BANDOLIRUM: Bandoneon Prog Metal


Argentinian Prog-Tango Metal act Bandolirium, led by bandoneon player Amijai Shalev, are set to release their self-titled debut album this Friday, May 12.

Although there were tries in the past to blend Tango and Progressive Metal together, Bandolirium’s approach to this idea goes a few steps further by including a bandoneon—a type of square concertina popular in Argentina—in their music.

About the idea to create Prog Metal music with the inclusion of the instrument, Shalev commented: “I feel it’s a natural result of the music I listen to and my personal background. Great part of being a composer is finding the unique combination that we are and the way we see our environment. Living in Buenos Aires,  this combination seems obvious to me, it hasn’t been done before just because people have a tendency to keep on doing the same stuff. In Prog Metal you hear very often rhythms and melodies from different cultures, so if we want to do Argentinian Prog Metal, Tango is a great inspiration, also using the bandoneon in metal parts is interesting because the sound is similar to keyboards but you can work the dynamics of an acoustic instrument, and of course for Tango audience the metal sound is something new.

Progressive Metal and Tango have a lot in common, the intensity and drama especially, but even specific rhythms that are used in metal are found in tango.

Bandolirium has previously released a cover of Metallica’s classic “For Whom the Bell Tolls.” Shalev said: “I think that our version of ‘For whom the Bell’ tolls is an example how close tango and metal (in this case thrash) can get.

About the creative process of the self-titled album, Amijai said: “I composed all the parts with scores at home, a very intimate process, for the drums I only wrote a reference and our drummer, Marcos Edwards, composed the real drums. While rehearsing we made the changes and corrections; there were many of them. It was a very interesting work, we learned a lot doing it.

Bandolirium is out on May 12th.

Bandolirium is:

Amijai Shalev – bandoneon
Marcos de Cristobal – guitars
Matias Brandauer – bass
Marcos Edwards – drums

Bandolirium online:




Burnt City’s Aydin Zahedi Talks About “Resurgence” EP

Aydin Zahedi

“Resurgence” is a debut EP by Australian Prog-Power Metal project Burnt City, a brainchild of guitarist Aydin Zahedi, who worked with singer Gus Monsanto, keyboardist Bob Katsionis, bassist Mike Lepond of Symphony X fame, and drummer extraordinaire George Kollias. With such line-up on board you can definitely expect some high-class musicianship and performance.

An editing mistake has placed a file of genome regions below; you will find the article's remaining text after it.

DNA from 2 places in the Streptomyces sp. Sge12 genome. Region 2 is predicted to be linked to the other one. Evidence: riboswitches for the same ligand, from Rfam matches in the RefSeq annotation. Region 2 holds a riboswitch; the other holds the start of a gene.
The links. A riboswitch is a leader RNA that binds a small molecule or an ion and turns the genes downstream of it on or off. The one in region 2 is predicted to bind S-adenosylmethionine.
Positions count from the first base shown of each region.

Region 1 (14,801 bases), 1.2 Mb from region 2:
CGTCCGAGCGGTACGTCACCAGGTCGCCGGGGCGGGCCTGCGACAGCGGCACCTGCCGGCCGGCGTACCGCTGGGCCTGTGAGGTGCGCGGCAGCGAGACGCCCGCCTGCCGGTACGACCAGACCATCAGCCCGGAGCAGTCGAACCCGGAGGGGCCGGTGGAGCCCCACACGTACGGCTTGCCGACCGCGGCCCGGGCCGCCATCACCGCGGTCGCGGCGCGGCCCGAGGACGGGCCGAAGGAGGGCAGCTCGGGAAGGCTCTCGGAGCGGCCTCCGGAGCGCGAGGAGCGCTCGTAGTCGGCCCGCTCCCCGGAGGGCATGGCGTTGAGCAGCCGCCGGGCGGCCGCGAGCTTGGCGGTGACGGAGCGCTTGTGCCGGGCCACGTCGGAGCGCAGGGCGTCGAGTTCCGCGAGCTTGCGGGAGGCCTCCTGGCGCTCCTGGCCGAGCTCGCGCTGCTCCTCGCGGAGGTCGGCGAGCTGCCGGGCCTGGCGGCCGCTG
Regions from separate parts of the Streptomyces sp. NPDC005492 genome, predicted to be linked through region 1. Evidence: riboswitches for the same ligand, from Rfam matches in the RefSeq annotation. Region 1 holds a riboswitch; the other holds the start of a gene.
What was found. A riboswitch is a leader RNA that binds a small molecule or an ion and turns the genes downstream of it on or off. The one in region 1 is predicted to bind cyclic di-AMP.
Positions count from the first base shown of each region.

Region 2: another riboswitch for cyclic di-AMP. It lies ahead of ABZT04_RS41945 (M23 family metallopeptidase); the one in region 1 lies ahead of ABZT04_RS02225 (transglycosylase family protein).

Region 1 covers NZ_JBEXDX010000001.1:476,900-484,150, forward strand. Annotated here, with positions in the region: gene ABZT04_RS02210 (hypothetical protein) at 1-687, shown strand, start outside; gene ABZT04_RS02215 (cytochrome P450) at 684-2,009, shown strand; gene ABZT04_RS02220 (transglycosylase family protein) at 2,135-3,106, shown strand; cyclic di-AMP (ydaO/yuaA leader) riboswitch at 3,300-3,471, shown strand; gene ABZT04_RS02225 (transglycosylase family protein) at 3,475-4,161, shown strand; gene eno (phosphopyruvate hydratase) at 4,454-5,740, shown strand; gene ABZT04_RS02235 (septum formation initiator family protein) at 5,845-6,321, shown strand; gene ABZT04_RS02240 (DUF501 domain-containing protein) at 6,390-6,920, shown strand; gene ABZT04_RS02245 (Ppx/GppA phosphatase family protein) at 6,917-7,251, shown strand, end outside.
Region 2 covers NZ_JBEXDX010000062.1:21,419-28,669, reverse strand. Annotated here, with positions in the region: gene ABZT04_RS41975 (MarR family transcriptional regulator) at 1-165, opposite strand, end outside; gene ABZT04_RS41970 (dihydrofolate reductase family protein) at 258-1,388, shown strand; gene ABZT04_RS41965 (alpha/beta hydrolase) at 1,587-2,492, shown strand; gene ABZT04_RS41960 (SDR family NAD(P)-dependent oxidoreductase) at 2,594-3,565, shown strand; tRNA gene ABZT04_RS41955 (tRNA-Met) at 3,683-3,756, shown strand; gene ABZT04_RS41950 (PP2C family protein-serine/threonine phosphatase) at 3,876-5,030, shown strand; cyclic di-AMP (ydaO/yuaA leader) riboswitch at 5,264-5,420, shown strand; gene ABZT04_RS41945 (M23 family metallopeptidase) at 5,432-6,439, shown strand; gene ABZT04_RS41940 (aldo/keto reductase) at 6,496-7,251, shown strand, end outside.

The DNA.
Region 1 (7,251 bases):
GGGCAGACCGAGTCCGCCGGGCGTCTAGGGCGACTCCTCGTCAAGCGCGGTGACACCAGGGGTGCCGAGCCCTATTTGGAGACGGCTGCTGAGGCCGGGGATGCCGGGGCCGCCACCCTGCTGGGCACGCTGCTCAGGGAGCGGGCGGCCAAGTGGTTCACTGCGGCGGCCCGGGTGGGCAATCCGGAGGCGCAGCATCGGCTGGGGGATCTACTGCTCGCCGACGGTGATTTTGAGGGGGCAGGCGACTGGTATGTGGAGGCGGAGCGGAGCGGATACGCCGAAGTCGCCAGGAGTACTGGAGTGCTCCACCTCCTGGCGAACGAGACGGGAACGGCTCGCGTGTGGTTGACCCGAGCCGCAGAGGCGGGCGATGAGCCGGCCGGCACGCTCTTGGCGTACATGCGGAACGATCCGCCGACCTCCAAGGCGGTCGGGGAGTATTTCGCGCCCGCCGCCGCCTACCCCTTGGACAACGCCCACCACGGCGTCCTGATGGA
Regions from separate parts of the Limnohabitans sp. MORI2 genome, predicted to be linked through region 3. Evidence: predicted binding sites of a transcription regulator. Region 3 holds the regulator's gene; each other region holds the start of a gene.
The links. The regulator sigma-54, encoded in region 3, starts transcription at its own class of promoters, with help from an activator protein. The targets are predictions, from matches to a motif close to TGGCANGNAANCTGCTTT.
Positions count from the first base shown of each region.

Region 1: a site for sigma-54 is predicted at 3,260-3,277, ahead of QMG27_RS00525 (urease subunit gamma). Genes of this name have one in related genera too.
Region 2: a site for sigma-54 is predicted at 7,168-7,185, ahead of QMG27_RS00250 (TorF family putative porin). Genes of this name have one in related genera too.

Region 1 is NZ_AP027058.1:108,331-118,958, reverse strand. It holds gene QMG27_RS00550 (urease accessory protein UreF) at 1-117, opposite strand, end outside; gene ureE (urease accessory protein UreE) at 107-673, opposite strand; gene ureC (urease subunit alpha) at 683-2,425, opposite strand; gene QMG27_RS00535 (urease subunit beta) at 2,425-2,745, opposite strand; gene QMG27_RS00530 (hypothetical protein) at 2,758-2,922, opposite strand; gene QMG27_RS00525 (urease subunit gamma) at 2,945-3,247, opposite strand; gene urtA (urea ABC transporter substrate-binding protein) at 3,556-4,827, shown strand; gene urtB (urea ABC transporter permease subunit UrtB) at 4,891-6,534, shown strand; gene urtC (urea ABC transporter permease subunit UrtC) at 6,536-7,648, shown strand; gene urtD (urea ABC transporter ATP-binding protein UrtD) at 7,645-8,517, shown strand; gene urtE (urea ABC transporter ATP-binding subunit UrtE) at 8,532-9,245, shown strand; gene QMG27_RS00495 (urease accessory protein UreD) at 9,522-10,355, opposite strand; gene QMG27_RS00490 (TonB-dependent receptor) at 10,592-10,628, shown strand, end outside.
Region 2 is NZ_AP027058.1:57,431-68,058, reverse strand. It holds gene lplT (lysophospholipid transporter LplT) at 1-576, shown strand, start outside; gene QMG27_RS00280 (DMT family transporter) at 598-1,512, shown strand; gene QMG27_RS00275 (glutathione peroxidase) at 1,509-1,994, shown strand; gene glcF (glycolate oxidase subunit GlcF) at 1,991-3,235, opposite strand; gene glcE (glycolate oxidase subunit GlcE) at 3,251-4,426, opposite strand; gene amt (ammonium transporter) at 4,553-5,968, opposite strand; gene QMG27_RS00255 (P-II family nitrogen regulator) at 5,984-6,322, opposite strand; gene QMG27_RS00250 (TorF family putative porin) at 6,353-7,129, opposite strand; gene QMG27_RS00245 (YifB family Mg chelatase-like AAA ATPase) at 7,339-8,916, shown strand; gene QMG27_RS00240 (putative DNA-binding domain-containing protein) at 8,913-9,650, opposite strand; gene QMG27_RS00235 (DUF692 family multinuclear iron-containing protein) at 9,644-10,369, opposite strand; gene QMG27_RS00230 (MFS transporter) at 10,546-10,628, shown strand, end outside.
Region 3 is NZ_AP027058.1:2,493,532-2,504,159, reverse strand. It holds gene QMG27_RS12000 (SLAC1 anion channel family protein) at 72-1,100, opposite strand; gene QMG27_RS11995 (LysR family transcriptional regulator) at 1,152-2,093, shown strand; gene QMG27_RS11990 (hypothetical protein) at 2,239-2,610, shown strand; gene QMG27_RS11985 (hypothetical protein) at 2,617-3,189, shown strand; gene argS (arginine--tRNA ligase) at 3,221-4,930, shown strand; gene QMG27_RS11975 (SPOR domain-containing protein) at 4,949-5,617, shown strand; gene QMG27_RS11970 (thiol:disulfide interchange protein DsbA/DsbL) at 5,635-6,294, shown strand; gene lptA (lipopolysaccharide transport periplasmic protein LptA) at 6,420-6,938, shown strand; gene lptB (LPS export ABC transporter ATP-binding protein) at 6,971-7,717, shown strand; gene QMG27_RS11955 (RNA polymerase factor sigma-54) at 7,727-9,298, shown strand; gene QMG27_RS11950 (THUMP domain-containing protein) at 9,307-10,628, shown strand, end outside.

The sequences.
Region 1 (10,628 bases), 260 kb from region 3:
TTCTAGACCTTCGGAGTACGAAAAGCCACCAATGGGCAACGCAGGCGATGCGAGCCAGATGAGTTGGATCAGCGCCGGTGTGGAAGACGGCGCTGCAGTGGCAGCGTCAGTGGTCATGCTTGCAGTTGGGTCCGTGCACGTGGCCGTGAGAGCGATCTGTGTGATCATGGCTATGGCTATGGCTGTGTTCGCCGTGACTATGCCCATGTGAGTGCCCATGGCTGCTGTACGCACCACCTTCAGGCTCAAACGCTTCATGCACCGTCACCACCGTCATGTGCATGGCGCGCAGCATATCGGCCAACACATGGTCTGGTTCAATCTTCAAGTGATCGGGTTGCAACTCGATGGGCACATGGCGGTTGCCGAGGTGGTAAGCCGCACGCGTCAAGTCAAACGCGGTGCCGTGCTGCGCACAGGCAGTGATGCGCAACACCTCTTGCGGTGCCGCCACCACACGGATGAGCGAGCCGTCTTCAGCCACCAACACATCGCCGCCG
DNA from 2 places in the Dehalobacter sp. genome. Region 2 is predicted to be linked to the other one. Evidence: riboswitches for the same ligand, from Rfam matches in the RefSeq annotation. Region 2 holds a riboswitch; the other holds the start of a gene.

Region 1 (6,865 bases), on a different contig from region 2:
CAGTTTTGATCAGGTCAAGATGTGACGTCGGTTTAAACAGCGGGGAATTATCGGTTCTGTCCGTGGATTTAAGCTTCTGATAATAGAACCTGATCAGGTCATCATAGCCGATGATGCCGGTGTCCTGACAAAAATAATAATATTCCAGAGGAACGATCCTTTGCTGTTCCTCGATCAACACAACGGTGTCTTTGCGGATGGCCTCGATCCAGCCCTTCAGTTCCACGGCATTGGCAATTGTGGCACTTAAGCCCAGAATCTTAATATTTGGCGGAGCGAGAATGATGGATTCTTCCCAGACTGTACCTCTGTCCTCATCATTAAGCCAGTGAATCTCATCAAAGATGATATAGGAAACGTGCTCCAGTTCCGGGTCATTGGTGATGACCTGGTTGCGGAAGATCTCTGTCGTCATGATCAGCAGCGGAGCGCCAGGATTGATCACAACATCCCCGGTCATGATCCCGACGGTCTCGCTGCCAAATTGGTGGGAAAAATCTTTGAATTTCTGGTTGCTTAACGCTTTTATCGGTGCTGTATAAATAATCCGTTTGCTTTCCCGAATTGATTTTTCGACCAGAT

Hey Aydin. How are you doing?

Hi, thanks for asking, I am good, thank you for having me.

You released “Resurgence” on the January 1st. How do you feel about the release?

I am very happy and excited, I had a really good feedbacks which makes me wanna continue, because it took a lot of effort for me to finish it and I gave up once, when it came out I said to myself; “yes, I finally did it” so I feel extremely good.

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Interview: Alfonso Vidales of CAST


Mexican symphonic prog rocker Cast recently put out their 19th studio album “Power and Outcome,” and it was a good reason to talk with the founder of the band Alfonso Vidales about the new record, scene, and more.

Hey there! How are you doing?

Hello, Alfonso Vidales here and feeling great!

You released “Power and Outcome” recently. How do you feel about the release?

We think that our album became a solid piece of music with every contributor’s own taste and skills. That is what every production generates when you are involved in every side of the music production.

How much of a challenge was to work on the album?

I think that the making, recording and post production came out very smooth. Carlos and I looked very much that every mixing and mastering sessions were carefully observed. All the musicians and singers felt at the end that we developed an album to be recognized. Many years of Cast’s music were melted into this production.

Power and Outcome

What other artists similar to your genre that are coming from Mexico are you friends with?

After doing Baja Prog for 14 years we meet many musicians from the Mexican prog scene. Ramses Luna from Luz de Riada, Marco Corona from Codice, Ricardo Moreno from Iconoclasta, and much more. Probably I am missing many names.

What is your opinion about the current progressive rock scene?